The soil is overwhelmed.


The Scientist’s Tale

In the vicinity of desert
might be air conditioning.
An emperor might ask his daughter
about her heart’s desire –
where did she see her future?
In extreme environments, Papa.
Older, in the absence of desert,
I’ll miss my hi-vis clothing,
bright yellow, small in a big, big hole,
fragranced with gasoline, not jasmine.

In the vicinity of mountain
can there be gendered expectation?
Might an emperor ask his daughter
about her self-reflection –
how does she face a future?
Five years at the computer, Papa,
in a room without colour,
facing colourful paper,
I’ll think of myself as a microbe
and of the soil’s living structure.
The soil is our skin!
I learn all the time.

Things do what you don’t expect them to.
Which are you, Reader?
Soil, microbe, emperor, child?


Life Forms Use Things That Are Non-Conventional

Five Things a Poet Took for Granted

  1. That Norwich is honeycombed with tunnels
  2. That rivers are diverted beneath Milan
  3. That everyone once was a child and every child once held a whole fruit in their hand
  4. That sapodilla fruit contains natural chewing gum and extra white worms
  5. That some people aren’t in history and some places just happen to look how they look

Five Things that Freaked Out a Poet

  1. That mining explodes the whole cortex of the earth
  2. That some people will live near explosions until forcibly moved
  3. That you would go back to look at nothing
  4. That something is present in abundance where you looked for nothing
  5. That explosive-eating bacteria are feeding on the explosives that blew up the mines

A list is a conventional form for a poem.

Conventional farming may lead to a point of no return.



you learn in school
little scuttling things
breathe through spiracles
you learn the skin
is the largest organ
of the human body
you won’t polish
your toenails
in case your toes can’t breathe
but, child,
who says
the soil has porosity?
emotion seeps into me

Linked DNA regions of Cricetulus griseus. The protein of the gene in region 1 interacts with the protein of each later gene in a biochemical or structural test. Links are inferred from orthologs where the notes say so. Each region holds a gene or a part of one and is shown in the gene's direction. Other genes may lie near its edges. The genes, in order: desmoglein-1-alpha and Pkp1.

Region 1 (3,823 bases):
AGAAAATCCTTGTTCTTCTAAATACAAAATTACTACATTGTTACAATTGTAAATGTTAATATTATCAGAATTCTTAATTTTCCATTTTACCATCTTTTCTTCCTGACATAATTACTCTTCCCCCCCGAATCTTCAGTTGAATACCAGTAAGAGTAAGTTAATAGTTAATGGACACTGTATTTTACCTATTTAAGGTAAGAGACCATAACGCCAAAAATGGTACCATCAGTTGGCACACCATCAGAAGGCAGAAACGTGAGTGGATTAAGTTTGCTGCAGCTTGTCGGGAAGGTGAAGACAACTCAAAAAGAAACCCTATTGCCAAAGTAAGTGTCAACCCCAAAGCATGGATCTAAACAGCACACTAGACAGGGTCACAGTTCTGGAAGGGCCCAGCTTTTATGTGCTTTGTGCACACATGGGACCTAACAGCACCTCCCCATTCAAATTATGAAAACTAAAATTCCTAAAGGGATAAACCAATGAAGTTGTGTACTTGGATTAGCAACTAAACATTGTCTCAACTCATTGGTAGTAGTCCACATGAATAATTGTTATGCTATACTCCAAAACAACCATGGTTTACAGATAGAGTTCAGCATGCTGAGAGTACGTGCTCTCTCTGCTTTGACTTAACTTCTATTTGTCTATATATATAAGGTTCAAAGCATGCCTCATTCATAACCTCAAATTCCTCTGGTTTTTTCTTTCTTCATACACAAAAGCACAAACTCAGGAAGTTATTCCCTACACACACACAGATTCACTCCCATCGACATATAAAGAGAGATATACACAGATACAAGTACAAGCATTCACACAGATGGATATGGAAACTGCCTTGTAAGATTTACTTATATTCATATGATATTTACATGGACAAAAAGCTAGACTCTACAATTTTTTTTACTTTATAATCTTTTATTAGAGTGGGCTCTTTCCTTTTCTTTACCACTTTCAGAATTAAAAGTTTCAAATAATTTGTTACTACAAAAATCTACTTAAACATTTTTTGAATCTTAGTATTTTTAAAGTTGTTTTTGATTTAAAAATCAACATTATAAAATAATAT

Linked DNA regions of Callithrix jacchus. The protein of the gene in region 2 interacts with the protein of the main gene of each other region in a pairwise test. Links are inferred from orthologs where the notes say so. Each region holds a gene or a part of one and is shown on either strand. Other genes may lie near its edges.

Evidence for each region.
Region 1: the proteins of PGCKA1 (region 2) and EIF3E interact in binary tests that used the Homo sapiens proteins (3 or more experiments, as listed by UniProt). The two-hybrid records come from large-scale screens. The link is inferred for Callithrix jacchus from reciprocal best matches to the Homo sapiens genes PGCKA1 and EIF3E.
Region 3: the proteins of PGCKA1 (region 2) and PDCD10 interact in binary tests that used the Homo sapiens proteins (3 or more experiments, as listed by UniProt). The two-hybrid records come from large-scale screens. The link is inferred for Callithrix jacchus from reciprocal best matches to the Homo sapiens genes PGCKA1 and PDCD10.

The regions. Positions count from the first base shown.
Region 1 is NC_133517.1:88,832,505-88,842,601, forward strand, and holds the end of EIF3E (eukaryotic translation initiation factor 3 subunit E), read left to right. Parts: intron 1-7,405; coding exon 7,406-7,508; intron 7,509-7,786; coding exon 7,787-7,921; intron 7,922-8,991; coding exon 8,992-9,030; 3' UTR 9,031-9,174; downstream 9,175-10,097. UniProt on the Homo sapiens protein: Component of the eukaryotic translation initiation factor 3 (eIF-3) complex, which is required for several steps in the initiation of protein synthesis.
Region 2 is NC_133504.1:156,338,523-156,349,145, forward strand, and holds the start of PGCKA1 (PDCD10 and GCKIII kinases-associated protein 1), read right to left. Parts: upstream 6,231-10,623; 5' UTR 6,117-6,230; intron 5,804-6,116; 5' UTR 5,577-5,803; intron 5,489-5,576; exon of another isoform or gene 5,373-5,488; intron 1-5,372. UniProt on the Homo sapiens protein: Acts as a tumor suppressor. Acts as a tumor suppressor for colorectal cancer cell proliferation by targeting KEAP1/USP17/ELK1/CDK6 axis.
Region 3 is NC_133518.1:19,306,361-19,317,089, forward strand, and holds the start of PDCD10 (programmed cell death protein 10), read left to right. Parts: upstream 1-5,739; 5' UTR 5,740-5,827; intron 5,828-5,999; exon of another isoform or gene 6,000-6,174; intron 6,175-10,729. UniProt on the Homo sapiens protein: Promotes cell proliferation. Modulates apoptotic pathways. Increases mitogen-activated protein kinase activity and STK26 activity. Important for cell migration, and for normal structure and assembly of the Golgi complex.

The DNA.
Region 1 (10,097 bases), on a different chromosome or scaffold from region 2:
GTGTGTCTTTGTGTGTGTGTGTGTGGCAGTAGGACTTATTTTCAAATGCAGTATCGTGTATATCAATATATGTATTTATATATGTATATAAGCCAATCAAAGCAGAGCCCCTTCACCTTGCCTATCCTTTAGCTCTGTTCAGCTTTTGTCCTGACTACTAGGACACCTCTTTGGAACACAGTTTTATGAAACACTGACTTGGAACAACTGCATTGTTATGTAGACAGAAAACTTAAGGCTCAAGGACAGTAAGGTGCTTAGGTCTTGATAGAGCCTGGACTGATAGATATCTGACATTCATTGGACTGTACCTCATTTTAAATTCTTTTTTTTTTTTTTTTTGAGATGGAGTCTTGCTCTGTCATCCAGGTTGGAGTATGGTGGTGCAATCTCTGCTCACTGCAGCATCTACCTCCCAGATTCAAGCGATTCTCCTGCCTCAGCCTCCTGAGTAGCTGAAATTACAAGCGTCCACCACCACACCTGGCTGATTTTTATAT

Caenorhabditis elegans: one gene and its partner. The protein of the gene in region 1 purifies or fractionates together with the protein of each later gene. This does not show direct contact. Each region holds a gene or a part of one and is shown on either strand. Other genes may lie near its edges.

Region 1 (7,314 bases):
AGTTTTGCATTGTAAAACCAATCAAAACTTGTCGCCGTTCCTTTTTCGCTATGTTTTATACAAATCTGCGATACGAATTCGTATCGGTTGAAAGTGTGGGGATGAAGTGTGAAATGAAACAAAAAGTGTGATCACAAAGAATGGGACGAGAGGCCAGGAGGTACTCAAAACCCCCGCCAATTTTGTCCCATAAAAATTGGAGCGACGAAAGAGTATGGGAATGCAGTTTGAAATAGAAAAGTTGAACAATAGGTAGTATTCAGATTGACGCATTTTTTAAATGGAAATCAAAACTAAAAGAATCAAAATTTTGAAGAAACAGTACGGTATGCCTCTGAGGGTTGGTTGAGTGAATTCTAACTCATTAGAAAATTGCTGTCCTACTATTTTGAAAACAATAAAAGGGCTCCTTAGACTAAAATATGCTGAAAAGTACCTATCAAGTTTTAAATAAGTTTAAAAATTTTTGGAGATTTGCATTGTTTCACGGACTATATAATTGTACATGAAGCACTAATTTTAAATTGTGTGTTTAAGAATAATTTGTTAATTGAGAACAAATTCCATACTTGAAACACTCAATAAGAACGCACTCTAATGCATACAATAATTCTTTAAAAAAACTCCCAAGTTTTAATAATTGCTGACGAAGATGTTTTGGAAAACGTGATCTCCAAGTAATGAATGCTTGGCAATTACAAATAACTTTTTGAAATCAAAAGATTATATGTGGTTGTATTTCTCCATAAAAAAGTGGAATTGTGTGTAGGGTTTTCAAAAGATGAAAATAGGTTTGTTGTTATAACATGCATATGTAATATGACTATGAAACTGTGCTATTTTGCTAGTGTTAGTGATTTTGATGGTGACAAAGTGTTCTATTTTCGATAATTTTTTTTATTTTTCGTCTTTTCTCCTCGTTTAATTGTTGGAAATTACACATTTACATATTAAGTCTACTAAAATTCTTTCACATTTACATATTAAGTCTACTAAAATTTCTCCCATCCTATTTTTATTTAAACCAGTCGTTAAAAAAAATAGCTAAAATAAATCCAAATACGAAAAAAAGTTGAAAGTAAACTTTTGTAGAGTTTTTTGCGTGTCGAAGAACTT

as I see the field
in which one thing
then nothing
can grow
the saying goes
may the road rise up to meet you
which big man says
soil, rise up, breathe, and live?
I feel myself crumbling
as the earth should crumble
but does not
a myriad creatures
continue their glad ways
n my gut
yet the soil microbiome
the skin of the earth
and its innards
have no words
for their breathless
their hardly recuperable state


Crop Rotation: A Nursery Rhyme for Sustainability in its Infancy

Send little goats through the weeds.

Poo, little goats, have a poo!


Since abundance is not diversity


Giving the soil what it needs

Send little goats through the weeds.


For abundance is not diversity


Living soil brings forth lively seeds

Replenished by a lagoon.


For enrichment is not toxicity


Send little goats through the weeds.

Poo, little goats, have a poo!


And enrichment is not toxicity

Vahni (Anthony Ezekiel) Capildeo FRSL is a Trinidadian Scottish writer of non-fiction and poetry. After completing a DPhil in Old Norse and translation theory, Capildeo worked at the Oxford English Dictionary, in culture for development (Commonwealth Foundation), and in academia. Their eight books and eight pamphlets include Measures of Expatriation (Carcanet, 2016) (Forward Poetry Prizes Best Collection award). Capildeo’s interests include silence, plurilingualism, site-specific themes (especially poetics of time in place), and performance traditions and practice. They are Writer in Residence and Professor at the University of York, a Visiting Scholar at Pembroke College, Cambridge, and an Honorary Student of Christ Church, Oxford. Image (c) Adrian Pope

Dr Nasmille Larke-Mejía is a Postdoctoral Scientist on the GROW Colombia project working in the Agricultural Diversity Programme. She focuses on studying the microbial ecology of soils associated to different crops (sugarcane and coffee). Nasmille is an Environmental Microbiologist, specialized in the use of cultivation-dependent and cultivation-independent methods to study the microbial ecology of microorganisms in the terrestrial environment.

Nasmille finished her PhD in 2018 at the School of Environmental Sciences, University of East Anglia, working on characterizing soil and phyllosphere microorganisms that use isoprene as their sole source of C using techniques including stable isotope probing, amplicon sequencing and metagenome analysis.